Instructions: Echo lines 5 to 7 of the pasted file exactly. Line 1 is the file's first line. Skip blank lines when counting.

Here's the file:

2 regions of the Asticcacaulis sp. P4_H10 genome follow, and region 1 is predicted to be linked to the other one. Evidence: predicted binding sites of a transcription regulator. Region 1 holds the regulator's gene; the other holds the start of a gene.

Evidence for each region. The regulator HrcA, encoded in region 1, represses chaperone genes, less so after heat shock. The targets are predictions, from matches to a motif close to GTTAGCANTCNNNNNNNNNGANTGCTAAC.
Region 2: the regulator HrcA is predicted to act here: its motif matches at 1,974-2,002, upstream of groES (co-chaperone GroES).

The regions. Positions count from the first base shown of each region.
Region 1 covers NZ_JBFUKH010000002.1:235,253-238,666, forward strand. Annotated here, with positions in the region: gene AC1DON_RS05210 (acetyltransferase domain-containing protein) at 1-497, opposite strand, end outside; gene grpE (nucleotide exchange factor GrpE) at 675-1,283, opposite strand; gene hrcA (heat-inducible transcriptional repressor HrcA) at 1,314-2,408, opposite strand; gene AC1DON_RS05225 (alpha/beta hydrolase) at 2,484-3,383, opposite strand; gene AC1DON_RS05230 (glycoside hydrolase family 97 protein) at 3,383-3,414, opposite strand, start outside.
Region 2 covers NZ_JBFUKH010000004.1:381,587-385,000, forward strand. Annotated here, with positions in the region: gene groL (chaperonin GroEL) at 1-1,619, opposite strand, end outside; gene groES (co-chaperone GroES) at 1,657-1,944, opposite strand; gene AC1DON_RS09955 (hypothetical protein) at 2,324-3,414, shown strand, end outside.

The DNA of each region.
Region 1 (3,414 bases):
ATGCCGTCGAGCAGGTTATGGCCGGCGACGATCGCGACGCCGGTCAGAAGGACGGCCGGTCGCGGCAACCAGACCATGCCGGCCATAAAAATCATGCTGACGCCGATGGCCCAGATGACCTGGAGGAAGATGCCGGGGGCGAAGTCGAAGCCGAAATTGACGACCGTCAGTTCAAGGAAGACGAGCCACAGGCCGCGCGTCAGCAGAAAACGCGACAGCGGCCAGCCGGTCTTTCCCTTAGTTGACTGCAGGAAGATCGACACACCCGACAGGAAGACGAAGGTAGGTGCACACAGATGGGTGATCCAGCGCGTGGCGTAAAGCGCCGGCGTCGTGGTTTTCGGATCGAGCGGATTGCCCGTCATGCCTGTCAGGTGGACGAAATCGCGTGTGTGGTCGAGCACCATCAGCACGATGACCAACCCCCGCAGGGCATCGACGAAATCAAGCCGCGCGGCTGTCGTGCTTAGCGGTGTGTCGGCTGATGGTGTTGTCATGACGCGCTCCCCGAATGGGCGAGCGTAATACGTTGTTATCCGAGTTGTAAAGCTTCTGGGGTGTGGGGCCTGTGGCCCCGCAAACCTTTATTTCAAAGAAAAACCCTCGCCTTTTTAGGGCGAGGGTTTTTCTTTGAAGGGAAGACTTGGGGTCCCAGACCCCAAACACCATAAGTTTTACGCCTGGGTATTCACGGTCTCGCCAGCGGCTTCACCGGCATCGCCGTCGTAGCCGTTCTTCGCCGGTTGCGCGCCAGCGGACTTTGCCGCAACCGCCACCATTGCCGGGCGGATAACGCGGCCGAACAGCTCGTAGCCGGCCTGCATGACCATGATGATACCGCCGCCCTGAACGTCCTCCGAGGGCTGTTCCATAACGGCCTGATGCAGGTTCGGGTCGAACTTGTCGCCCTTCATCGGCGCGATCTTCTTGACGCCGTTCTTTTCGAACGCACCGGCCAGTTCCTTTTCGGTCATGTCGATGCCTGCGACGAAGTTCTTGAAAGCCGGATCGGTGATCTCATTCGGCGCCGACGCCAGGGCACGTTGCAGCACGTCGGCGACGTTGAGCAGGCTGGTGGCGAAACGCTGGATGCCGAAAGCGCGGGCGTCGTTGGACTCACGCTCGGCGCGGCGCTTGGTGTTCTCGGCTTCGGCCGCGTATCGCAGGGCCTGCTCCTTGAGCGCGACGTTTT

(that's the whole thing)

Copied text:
Region 1 covers NZ_JBFUKH010000002.1:235,253-238,666, forward strand. Annotated here, with positions in the region: gene AC1DON_RS05210 (acetyltransferase domain-containing protein) at 1-497, opposite strand, end outside; gene grpE (nucleotide exchange factor GrpE) at 675-1,283, opposite strand; gene hrcA (heat-inducible transcriptional repressor HrcA) at 1,314-2,408, opposite strand; gene AC1DON_RS05225 (alpha/beta hydrolase) at 2,484-3,383, opposite strand; gene AC1DON_RS05230 (glycoside hydrolase family 97 protein) at 3,383-3,414, opposite strand, start outside.
Region 2 covers NZ_JBFUKH010000004.1:381,587-385,000, forward strand. Annotated here, with positions in the region: gene groL (chaperonin GroEL) at 1-1,619, opposite strand, end outside; gene groES (co-chaperone GroES) at 1,657-1,944, opposite strand; gene AC1DON_RS09955 (hypothetical protein) at 2,324-3,414, shown strand, end outside.

The DNA of each region.